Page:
Casco Viejo is quite enjoyable, the scene of a renaissance these past few years - it still has a long ways to go, with a number of buildings still in disrepair. Restoration of classic buildings needs both time and money, and the investment is pouring in now that it's becoming a desirable place to live. It's funny - Casco Viejo had declined greatly decades ago and as it crumbled, the residents all left, which was followed by an influx of poor Panamanians who came for the cheap housing. The decay continued and along came with it rising crime levels and became a place that nobody who had the means, wanted to live.
Very interesting how that all changes - now Casco Viejo is very desirable place to live, with fancy restaurants and modern renovations taking over. It makes you wonder - who all of a sudden decided that this is the "it" neighbourhood in town? It's sad really - those that took a chance on the neighbourhood because they had no other place to go are now slowly being forced out by developers. But it's a common theme across the world - a dodgy and undesirable neighbourhood becomes
Gringo Pitstop for a Watermelon Juice ...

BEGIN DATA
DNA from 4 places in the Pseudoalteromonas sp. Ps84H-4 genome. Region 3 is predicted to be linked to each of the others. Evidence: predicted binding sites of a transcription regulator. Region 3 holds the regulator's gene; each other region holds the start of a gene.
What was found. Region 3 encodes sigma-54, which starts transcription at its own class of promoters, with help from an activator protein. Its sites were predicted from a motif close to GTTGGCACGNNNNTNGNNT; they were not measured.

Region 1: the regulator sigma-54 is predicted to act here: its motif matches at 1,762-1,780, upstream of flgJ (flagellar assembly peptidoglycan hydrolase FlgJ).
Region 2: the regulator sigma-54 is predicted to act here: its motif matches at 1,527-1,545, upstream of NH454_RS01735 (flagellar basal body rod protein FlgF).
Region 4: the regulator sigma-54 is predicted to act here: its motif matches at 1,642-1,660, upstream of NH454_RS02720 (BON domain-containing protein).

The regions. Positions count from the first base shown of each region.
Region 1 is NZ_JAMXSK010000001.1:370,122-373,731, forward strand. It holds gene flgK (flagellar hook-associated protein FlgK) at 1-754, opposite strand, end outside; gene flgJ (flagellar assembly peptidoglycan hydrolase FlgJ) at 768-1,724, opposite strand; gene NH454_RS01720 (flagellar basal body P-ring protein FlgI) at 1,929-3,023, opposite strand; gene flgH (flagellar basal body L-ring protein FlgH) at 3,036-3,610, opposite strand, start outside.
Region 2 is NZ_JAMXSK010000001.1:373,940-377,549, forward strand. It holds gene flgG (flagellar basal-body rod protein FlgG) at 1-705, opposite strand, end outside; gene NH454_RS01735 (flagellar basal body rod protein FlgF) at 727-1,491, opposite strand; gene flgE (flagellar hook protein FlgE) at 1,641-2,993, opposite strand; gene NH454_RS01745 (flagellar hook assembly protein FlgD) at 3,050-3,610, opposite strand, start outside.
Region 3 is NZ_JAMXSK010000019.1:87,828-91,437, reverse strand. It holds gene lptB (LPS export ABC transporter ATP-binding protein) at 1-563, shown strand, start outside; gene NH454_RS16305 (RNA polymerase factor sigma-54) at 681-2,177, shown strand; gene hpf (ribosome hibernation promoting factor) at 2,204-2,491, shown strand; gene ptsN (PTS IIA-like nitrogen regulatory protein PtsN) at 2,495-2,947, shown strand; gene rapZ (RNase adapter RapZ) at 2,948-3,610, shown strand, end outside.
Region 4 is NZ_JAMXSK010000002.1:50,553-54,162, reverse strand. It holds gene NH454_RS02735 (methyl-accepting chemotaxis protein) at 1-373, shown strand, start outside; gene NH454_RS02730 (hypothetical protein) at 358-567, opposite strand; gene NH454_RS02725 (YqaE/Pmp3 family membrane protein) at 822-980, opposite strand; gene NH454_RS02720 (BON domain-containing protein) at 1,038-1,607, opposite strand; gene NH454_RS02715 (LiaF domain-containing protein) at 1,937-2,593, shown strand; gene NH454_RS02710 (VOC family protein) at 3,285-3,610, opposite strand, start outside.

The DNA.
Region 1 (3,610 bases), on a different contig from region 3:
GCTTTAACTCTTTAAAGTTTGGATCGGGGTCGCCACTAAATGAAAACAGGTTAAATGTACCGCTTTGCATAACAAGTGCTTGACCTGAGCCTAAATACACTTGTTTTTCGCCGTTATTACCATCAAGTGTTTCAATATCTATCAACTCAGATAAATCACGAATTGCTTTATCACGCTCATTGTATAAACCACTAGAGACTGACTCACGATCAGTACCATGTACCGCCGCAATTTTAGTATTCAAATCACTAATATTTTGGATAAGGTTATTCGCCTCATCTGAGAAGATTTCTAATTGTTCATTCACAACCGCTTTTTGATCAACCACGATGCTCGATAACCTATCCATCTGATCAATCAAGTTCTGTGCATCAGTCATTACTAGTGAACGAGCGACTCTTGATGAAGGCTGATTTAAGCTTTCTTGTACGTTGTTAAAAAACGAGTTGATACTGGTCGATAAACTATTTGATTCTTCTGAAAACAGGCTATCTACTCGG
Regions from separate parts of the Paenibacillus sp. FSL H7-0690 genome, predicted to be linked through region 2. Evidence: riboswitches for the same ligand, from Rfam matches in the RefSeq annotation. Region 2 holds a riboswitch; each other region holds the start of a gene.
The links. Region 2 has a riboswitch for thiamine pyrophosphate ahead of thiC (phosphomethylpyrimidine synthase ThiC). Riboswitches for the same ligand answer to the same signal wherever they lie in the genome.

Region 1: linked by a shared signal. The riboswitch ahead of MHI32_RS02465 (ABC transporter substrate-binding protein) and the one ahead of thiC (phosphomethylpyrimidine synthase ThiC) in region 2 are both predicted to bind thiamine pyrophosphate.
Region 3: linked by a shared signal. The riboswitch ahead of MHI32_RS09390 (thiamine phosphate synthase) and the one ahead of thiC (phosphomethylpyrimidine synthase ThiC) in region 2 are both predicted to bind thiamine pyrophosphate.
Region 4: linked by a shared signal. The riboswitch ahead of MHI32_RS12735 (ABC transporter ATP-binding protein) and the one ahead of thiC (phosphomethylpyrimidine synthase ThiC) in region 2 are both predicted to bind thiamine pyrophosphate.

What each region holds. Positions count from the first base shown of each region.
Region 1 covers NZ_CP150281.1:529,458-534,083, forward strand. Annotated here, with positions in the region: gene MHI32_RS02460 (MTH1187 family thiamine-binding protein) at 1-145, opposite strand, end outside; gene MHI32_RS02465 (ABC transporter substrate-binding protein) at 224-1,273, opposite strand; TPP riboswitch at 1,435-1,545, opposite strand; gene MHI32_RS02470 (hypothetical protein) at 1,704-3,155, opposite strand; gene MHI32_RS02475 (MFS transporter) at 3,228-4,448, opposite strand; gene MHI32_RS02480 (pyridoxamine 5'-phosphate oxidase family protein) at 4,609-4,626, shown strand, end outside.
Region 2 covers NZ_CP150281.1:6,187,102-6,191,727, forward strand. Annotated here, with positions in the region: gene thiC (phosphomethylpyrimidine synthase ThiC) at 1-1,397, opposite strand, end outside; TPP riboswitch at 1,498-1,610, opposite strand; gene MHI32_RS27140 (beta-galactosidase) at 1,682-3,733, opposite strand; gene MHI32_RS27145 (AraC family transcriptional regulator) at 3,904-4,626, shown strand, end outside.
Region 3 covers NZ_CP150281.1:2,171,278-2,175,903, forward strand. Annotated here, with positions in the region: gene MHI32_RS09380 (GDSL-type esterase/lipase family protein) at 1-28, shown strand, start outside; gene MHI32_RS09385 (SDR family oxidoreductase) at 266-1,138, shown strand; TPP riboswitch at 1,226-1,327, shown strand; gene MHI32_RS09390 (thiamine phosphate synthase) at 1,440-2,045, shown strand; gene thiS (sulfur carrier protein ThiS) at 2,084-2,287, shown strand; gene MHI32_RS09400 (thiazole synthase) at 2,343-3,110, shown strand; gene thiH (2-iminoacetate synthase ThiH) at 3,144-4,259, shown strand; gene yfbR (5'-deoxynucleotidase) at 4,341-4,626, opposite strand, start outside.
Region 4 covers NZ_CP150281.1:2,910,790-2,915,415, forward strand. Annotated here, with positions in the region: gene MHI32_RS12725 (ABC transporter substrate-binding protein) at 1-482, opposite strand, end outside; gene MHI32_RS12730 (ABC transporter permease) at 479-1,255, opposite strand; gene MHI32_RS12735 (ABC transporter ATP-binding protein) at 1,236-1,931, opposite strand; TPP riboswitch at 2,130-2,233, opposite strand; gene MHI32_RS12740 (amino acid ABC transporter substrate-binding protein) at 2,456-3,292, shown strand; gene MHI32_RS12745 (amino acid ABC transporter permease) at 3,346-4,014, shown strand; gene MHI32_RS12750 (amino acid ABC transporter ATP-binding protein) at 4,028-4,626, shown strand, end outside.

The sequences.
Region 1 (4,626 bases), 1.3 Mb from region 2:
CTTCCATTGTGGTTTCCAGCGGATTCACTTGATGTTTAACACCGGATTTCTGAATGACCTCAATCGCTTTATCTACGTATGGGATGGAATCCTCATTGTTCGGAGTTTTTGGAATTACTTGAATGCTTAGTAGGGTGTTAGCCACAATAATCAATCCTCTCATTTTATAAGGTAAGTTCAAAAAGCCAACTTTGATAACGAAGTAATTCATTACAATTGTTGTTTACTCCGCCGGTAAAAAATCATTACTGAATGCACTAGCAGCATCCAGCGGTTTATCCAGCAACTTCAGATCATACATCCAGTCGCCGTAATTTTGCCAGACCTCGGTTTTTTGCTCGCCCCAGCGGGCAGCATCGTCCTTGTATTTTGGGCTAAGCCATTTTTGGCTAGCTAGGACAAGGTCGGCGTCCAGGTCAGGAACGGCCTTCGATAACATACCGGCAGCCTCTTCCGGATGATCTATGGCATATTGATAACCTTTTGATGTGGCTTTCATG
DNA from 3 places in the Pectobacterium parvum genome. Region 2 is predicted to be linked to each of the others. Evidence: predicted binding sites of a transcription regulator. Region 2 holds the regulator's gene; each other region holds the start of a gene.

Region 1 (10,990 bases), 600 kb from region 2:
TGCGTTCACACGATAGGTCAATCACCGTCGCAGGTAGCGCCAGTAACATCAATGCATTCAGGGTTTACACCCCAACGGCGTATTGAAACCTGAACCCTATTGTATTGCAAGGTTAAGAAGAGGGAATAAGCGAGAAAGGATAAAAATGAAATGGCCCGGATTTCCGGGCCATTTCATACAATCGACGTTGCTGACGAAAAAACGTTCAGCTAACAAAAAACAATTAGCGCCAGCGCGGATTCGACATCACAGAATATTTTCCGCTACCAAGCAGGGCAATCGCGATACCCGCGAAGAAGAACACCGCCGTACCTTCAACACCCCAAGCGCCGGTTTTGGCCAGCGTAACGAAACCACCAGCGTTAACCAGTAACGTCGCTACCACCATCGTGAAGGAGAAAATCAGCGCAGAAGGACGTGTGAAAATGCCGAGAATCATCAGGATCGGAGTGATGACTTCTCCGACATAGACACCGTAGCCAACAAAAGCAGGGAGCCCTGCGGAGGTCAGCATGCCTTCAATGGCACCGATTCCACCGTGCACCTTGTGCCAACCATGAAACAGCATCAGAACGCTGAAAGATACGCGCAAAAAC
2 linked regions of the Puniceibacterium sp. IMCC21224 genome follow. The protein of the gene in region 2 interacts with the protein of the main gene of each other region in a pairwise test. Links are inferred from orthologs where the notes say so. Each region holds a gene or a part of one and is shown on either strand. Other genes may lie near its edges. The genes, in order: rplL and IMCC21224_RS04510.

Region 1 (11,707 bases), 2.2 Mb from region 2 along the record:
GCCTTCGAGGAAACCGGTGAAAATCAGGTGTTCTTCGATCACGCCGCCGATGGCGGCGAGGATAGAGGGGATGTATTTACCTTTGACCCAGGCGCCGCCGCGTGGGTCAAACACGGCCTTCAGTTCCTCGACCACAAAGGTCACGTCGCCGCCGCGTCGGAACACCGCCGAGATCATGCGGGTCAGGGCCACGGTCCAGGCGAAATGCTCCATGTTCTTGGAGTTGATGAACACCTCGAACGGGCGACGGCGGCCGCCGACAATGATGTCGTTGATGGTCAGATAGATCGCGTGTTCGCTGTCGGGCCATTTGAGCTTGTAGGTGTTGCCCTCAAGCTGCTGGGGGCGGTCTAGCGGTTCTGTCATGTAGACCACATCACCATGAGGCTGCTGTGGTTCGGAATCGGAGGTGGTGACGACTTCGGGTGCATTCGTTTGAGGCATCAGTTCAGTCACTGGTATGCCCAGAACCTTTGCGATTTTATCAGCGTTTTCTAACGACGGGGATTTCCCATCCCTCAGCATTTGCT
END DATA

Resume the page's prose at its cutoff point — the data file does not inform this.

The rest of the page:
... high-end spot in Casco Viejo - with expat dollars comes fancy places like this. Refreshing, but the juice had a bit of an off sour taste to it.
marginal and eventually gentrifies some more, to the point of being an edgy and upcoming neighbourhood. After a few more years of improvements, the rich roll in and complete the process, turning what was once a derelict dive into the trendiest part of town.
Feeling pretty beat up after a long day of walking and the continued sleep deprivation, the perfect cure was to find a nice shaded patio and relax, enjoying a cold Balboa (popular local brew) and a huge dinner. Crepes y Waffles - a chain restaurant, not the most traditional Panamanian meal but tasty, nonetheless. Suprisingly good crepe with smoked ham, dutch cheese, tomatoes, and onions. Having not eaten much today, it barely lasted two minutes - not feeling super full after, it was followed up with an arequipe crepe, which was chosen in the mistaken belief that it was some exotic ingredient, but it turns out that it was just caramel 😞
So far Panama has been interesting, but a bit of a letdown - it lacks the vibrancy that is characteristic of many Latin American countries. The energy, the love of life, a certain wondrous magic ... it's what makes traveling in those countries so amazing, and
Rob Me, Please ...
... you wonder why you hear so many stories of tourists getting robbed? Fancy camera hanging on the front, big backpack on the other side ... as if that's not enough, there's a big fanny pack on the front, sure to be stuffed with goodies ripe for the taking. Luckily, Casco Viejo is quite safe during the day, especially since it's patrolled by dozens of tourist police. The surrounding areas are a bit sketchy however, and not some place you want to wander around looking like this.
the dearth of those qualities is exactly what makes Panama City seem so ordinary, in comparison. Hopefully tomorrow brings a little of that missing magic ...